My husband has been less fortunate than I in another way. He has realized less than a 3% increase in base wage after 23 years in the same lead position, lorded over by several ownership changes (and their subsequent business model adjustments, the nature of the Hawai‘i hotel business) because his union has not been able to negotiate better compensation levels with any of those owners — and they have stopped trying. They still collect union dues from him though, religiously.
Less than 3% in 23 years. As you can imagine, the cost of living here will rise that much in a single year at times. To add insult to injury, he’s still in a tipped category, in a field where the tipping practice has gone the way of the dinosaur unless mandated, and what he earns in that mandate will rarely balance the scales. He’s remained on the job for other reasons — and that’s often why employers continue their unfair compensation practices, isn’t it: Because we let them.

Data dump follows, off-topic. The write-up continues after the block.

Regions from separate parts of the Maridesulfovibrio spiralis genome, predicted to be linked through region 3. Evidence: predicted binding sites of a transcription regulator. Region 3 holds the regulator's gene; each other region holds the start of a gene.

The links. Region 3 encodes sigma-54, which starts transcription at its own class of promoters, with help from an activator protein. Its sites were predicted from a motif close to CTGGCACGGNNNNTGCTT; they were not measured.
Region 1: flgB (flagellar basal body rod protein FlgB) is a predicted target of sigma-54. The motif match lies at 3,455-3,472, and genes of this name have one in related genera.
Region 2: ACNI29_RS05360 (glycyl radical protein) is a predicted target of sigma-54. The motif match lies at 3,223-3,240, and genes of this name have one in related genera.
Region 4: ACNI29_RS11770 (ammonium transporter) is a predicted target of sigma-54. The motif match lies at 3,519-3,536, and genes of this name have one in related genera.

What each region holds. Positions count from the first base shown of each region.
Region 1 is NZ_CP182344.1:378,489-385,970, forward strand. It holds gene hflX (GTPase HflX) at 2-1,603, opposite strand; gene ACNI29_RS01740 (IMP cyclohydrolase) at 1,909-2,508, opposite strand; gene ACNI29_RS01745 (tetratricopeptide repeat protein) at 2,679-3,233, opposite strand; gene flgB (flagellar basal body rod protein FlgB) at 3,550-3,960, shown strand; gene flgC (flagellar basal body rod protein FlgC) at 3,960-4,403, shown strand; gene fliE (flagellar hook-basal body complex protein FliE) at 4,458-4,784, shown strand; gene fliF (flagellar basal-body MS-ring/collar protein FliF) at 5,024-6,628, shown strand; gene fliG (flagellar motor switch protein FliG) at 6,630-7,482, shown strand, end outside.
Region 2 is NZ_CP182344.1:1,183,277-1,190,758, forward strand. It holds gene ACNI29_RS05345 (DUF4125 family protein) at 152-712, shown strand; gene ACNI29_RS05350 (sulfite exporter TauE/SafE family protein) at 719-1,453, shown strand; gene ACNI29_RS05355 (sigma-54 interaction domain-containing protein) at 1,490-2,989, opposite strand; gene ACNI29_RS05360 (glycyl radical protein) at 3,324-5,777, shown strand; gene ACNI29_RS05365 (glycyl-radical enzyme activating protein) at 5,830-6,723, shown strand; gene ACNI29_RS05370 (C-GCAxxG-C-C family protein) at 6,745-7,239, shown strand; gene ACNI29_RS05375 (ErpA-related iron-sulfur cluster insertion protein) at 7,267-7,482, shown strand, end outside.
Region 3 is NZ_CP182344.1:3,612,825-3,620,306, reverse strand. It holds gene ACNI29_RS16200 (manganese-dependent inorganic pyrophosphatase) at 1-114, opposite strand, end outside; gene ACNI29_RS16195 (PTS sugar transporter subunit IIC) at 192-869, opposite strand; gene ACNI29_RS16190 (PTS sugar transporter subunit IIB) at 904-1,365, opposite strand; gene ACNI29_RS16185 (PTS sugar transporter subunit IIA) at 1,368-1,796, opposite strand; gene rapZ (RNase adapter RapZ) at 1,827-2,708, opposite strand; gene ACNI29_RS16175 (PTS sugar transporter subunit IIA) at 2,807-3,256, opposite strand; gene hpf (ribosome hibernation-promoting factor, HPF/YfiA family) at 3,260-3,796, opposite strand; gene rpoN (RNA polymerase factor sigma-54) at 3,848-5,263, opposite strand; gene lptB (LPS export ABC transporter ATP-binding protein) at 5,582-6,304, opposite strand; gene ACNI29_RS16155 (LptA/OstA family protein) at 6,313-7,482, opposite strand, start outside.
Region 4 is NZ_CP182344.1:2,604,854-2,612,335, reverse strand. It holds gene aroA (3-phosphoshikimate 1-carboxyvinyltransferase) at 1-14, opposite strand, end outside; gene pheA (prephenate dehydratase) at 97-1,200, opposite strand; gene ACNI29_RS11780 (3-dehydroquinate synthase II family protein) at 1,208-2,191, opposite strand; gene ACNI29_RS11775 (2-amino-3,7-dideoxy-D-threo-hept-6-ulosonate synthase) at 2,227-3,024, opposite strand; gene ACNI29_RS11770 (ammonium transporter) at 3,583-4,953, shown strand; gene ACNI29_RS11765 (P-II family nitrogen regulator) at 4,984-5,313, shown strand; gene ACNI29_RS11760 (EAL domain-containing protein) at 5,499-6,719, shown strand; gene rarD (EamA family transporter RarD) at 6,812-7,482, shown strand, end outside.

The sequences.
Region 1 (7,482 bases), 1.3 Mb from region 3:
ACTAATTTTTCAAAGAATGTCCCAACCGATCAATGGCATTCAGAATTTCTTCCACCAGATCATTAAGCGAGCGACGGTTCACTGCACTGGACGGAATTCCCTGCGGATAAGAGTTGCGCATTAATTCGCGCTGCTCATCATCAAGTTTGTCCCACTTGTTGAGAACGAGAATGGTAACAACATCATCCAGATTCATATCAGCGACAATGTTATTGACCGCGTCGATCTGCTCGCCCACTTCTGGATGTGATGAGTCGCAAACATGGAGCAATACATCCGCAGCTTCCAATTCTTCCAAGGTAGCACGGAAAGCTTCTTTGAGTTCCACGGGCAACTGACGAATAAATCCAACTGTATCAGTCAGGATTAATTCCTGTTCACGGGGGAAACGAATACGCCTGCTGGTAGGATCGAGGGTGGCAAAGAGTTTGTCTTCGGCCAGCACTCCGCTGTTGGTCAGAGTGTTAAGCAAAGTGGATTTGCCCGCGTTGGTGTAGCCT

Earning $35 per month plus two meals each day, [a 23-year old] elevator operator [who challenged a 1923 Washington D.C. law that established a minimum wage for women and children employed within the city] avowed that her “work was light and healthful, the hours short, with surroundings clean and moral,” and that her employer would be glad to retain her, as she ardently wished, but only at her present wage.
— Conor Friedersdorf, The Epic, Surprisingly Sexist Fight That Brought the Minimum Wage to America
There are better stories, and they are Success Stories.